India must go much further than just survive this pandemic. A political culture of communalism and vengeance led to opaque governance and misplaced policy priorities. Many Indians voted for false communal pride, but as the pandemic hit, they found that they needed oxygen instead.
Posts published by “Mohamed Zeeshan”Mohamed Zeeshan is a Founding Partner and the Editor-in-Chief of Freedom Gazette. He is the author of Flying Blind: India's Quest for Global Leadership (Penguin 2021). He is currently a foreign affairs columnist for The Diplomat, South China Morning Post and Haaretz, and writes 'The Z Factor' - a monthly Sunday column in the Deccan Herald. He has previously worked at the United Nations in New York and with the global consulting firm Kearney in Dubai. He is a graduate of International Affairs from Columbia University.
Countries that run on manufacturing can afford linguistic nationalism in education. Folks in factory jobs don’t need to transact with people from foreign cultures on a daily basis. But in recent years, even the Chinese have begun to drop their English phobia. For India, English is vital.
If the Indian Army Chief believes that Nepal needs to be told by China to counter India, he is wrong: Nepal has long wanted to counter India. China only became a factor because of Nepal’s distrust of India. For years, hegemonic behaviour from New Delhi has been compromising India’s interests.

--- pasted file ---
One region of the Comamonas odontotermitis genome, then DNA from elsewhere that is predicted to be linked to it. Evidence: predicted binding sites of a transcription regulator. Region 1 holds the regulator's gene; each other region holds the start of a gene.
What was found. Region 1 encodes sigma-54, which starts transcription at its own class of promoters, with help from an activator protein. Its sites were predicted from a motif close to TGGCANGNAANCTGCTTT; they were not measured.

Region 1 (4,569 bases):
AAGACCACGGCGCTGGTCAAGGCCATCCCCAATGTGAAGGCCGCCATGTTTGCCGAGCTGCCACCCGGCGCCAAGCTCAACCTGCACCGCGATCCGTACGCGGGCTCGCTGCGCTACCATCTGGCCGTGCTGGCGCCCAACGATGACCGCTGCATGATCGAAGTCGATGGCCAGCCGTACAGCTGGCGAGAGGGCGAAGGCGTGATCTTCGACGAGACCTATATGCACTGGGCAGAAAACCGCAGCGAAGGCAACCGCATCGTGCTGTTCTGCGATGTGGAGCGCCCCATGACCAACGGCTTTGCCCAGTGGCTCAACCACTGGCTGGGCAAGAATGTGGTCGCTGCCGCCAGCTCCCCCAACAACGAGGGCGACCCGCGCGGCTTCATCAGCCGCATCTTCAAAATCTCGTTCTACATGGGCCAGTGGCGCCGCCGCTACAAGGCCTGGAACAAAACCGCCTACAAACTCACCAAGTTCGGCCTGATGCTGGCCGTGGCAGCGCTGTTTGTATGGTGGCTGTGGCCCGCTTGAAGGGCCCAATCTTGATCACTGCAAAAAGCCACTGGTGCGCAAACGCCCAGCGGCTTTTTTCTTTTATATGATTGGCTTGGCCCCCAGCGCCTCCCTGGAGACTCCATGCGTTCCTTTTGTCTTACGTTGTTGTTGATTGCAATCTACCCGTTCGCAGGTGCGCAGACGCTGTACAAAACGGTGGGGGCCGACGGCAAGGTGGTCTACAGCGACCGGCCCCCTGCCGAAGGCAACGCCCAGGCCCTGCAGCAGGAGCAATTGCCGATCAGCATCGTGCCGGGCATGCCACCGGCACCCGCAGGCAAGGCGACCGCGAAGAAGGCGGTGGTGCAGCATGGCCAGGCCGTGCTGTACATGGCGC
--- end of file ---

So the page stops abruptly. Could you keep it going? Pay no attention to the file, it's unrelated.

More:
The Anti-Defection Law has created a democracy of parties and numbers in India, rather than a democracy of debate and discussion. Lawmaking is increasingly driven, not by the compulsive force of a party’s argument, but by the brute force of a party’s numbers in the legislature.
The creation of Pakistan was more a secession from India’s multicultural freedom movement than a partition of Indian territory into two states on the basis of religion. The ruling political ideology in India has now pledged allegiance to the ideals of the secession of Pakistan.
The basic principle of trade is that a country exports in sectors where it has a comparative advantage while importing in sectors where it does not. But in the Indian economy, only a minority of the workforce is engaged in activities where India is competitive.
If foreign citizens of Indian descent return home to be in politics or government, they are more likely to do so in order to fix many of the developmental challenges that forced their migration, rather than to serve any ‘grand designs’ of foreign sabotage in India.
Indian foreign policy must now pursue global influence, but chest-thumping goes the wrong way. A self-centred and muscular foreign policy which seeks to establish India at the centre of the universe is counter-productive in the pursuit for global influence.
The cause of Indian freedom inspired people around the world because it was a cause of universal values, rather than a struggle for ethnic supremacy or cultural domination. The cause was not the assertion of an ethnic or cultural identity of Indian-ness; it was for the realisation of fundamental human rights.